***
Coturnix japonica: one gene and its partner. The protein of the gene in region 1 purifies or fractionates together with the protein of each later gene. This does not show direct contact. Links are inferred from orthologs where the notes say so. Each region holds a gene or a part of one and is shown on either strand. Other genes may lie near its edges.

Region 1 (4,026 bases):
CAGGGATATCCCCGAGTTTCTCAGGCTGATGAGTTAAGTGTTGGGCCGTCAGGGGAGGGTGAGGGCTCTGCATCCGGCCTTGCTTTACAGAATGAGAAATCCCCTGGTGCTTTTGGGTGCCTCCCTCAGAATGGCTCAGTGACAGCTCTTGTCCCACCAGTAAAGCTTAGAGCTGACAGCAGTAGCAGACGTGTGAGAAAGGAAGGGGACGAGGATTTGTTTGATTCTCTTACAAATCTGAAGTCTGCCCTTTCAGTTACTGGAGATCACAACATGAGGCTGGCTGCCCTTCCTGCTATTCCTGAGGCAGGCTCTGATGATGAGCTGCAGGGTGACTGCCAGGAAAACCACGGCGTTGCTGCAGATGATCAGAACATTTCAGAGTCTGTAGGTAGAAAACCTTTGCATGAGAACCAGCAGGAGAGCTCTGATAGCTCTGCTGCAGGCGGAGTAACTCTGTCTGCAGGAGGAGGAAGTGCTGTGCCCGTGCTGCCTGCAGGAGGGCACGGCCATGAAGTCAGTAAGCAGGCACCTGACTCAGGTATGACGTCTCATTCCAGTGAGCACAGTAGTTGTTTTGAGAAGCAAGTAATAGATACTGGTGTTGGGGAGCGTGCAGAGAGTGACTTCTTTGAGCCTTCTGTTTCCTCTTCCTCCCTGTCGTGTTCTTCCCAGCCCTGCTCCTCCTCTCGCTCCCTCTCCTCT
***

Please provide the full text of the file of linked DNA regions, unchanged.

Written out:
Coturnix japonica: one gene and its partner. The protein of the gene in region 1 purifies or fractionates together with the protein of each later gene. This does not show direct contact. Links are inferred from orthologs where the notes say so. Each region holds a gene or a part of one and is shown on either strand. Other genes may lie near its edges.

Region 1 (4,026 bases):
CAGGGATATCCCCGAGTTTCTCAGGCTGATGAGTTAAGTGTTGGGCCGTCAGGGGAGGGTGAGGGCTCTGCATCCGGCCTTGCTTTACAGAATGAGAAATCCCCTGGTGCTTTTGGGTGCCTCCCTCAGAATGGCTCAGTGACAGCTCTTGTCCCACCAGTAAAGCTTAGAGCTGACAGCAGTAGCAGACGTGTGAGAAAGGAAGGGGACGAGGATTTGTTTGATTCTCTTACAAATCTGAAGTCTGCCCTTTCAGTTACTGGAGATCACAACATGAGGCTGGCTGCCCTTCCTGCTATTCCTGAGGCAGGCTCTGATGATGAGCTGCAGGGTGACTGCCAGGAAAACCACGGCGTTGCTGCAGATGATCAGAACATTTCAGAGTCTGTAGGTAGAAAACCTTTGCATGAGAACCAGCAGGAGAGCTCTGATAGCTCTGCTGCAGGCGGAGTAACTCTGTCTGCAGGAGGAGGAAGTGCTGTGCCCGTGCTGCCTGCAGGAGGGCACGGCCATGAAGTCAGTAAGCAGGCACCTGACTCAGGTATGACGTCTCATTCCAGTGAGCACAGTAGTTGTTTTGAGAAGCAAGTAATAGATACTGGTGTTGGGGAGCGTGCAGAGAGTGACTTCTTTGAGCCTTCTGTTTCCTCTTCCTCCCTGTCGTGTTCTTCCCAGCCCTGCTCCTCCTCTCGCTCCCTCTCCTCT